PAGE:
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The United States of Bison?

My job can be fairly taxing on the body, hunching over a machine all day pulling different species of animals across a thin-edged blade. Your back tightening up as you continue to thin down everything from white tail to moose. Over the years I’ve probably shaved close to 100 different species and I appreciate the days where only white tail deer are on my table. But, lately I’ve been noticing that there have been a lot of buffalo come across my table and it made me wonder about bison. What’s their history, how many are hunted, and are they only in the west. So let’s take a look at the state of bison in America.

Bison or Buffalo are native to the United States and have an interesting history in this country. Here are a few quick facts on these beasts. Bison are the largest mammal in North America weighing up to one ton for males and half a ton for females. They are also surprisingly quick able to run up to 35 miles per hour. Their life expectancy is between 10 and 20 years and they begin breeding at 2 years old. They have been traced back thousands of years by scientists and researchers, with herds being found in almost every area of North America. But populations began to decline throughout the 19th century and neared extinction by 1900. Former President and avid outdoorsman Teddy Roosevelt saw the need for conservation of not only these mammals but others as well and formed the American Bison Society in 1905. Within 15 years populations increased from below 1,000 mammals to over 12,000, and by the turn of the 21st century the totals were over 250,000 in public and private herds.

Today bison hunting seems to be on the rise, though they are only legal to hunt in certain states such as Wyoming, Montana, and Texas with certain licenses. Many of the bison that we come across are from game ranches around the Midwest and Western United States. Many tanneries have taken in customers with requests for tanning bison hides or capes for mounts, and the prices have continued to increase as well because of the demand. Guided bison hunts can range anywhere from $2,000-$10,000 depending on the size and type of hunt.

There are many bison ranches across the states as well where they are harvested and their products sold for retail. Tom Riemann, President of North American Bison estimates that close to 50,000 bison are harvested in the industry per year and sees that number continuing to increase. He says that the more bison are harvested that should drop the prices of bison meat which has a growing popularity in restaurants across the country. Eateries like Best Bison in Omaha, Nebraska and The Counter with multiple locations in California and other coastal states, are known for great bison products.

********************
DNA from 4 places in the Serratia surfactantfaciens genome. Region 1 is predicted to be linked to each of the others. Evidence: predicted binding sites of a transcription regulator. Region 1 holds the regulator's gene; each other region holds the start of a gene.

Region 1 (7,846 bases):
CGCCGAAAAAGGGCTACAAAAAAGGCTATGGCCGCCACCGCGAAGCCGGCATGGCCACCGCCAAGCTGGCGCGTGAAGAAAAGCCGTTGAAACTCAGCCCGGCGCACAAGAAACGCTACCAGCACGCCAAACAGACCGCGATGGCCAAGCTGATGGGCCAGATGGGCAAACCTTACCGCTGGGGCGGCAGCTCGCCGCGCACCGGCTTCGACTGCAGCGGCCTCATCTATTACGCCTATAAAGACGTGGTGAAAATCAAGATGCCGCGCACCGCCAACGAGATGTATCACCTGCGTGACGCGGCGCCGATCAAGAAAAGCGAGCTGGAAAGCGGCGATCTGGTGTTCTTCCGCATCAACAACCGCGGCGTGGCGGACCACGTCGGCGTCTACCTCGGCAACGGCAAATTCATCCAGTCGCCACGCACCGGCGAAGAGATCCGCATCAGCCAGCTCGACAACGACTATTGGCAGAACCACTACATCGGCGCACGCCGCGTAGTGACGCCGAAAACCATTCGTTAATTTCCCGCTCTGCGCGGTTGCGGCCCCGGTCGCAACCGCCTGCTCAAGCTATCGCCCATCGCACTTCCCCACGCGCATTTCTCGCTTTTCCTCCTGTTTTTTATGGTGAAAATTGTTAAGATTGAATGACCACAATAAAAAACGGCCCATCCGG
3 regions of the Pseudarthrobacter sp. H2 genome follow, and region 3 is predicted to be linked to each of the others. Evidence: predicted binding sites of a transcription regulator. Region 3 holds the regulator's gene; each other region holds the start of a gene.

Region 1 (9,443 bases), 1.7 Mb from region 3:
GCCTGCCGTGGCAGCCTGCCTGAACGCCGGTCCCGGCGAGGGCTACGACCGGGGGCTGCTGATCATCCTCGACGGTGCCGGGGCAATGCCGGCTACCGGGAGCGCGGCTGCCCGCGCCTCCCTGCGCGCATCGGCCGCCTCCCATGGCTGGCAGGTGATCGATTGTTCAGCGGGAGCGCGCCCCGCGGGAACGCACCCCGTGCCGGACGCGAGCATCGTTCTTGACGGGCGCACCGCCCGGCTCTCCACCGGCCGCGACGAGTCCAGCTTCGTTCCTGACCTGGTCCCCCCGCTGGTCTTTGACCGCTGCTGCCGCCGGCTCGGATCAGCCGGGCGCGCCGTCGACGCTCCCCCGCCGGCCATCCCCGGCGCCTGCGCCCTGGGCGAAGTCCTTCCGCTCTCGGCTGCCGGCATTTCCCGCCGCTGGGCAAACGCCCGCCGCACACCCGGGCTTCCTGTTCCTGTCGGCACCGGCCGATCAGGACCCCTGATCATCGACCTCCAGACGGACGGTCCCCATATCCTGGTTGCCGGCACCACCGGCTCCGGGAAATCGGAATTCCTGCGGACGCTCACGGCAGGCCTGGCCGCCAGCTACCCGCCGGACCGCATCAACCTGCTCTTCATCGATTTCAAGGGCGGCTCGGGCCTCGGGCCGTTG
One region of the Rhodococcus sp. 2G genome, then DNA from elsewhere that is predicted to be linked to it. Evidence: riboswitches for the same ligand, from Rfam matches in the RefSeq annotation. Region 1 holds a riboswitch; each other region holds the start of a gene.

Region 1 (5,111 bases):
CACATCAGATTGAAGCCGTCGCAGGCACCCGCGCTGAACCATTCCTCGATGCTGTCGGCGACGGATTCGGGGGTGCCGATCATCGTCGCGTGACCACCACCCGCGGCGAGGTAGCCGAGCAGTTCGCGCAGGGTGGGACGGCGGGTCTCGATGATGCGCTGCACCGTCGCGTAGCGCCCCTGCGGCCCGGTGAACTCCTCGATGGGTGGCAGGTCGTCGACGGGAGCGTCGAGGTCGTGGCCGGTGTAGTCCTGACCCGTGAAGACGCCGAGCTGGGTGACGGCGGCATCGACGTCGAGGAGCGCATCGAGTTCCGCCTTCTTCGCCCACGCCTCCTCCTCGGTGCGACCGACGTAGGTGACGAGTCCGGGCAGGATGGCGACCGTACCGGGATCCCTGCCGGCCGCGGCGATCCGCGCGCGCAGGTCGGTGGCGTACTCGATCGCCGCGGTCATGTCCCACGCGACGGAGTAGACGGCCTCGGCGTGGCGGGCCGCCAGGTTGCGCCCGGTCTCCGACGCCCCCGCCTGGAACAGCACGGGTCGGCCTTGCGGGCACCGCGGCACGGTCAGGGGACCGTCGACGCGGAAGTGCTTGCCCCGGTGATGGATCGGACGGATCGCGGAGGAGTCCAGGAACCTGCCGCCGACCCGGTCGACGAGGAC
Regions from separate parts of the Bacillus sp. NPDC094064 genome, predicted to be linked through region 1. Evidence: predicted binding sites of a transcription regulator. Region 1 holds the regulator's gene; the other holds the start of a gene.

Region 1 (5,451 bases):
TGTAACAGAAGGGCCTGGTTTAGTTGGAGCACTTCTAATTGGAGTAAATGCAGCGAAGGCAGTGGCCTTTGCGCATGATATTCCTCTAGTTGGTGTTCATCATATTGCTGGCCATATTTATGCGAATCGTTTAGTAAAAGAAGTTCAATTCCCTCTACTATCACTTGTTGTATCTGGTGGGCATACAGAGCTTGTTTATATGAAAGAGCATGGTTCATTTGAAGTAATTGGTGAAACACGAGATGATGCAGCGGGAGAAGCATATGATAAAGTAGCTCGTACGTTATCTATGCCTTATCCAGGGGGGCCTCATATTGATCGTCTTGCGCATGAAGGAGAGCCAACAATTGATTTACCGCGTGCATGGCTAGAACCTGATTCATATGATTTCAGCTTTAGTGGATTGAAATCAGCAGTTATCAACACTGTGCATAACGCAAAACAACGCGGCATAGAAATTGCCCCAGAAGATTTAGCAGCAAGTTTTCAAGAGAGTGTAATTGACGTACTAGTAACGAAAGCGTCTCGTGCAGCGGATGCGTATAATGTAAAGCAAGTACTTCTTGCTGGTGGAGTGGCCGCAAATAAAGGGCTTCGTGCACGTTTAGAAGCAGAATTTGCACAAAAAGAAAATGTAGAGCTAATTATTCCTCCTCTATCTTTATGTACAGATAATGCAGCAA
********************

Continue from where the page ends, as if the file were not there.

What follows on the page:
We took a trip to Indianapolis a few years ago to see family and ended up going a popular new spot in the suburbs named Bub’s Burgers. They served fresh meats and salads, but they were known for their bison burgers. *Their meat is actually Elk meat not bison* It was my first time trying "bison" but it is still the best burger I have ever tasted. Bison have one third the calories of beef and are very lean. According to the USDA in the past eight years bison meat sales have grown from $278 million in 2011 to over $350 million last year.

If there is any doubt of the importance and popularity of the bison, look no further than this fact. The American Bison is our national mammal. In May of 2016 President Obama signed into law the National Bison Legacy Act, which designates the bison as the official mammal of the United States. Bison can now be found in every state in America. I feel as much as any other animal the bison is a representation of America. A strong, resilient, animal that has been through trials, left to wander, yet still calls this great land theirs.

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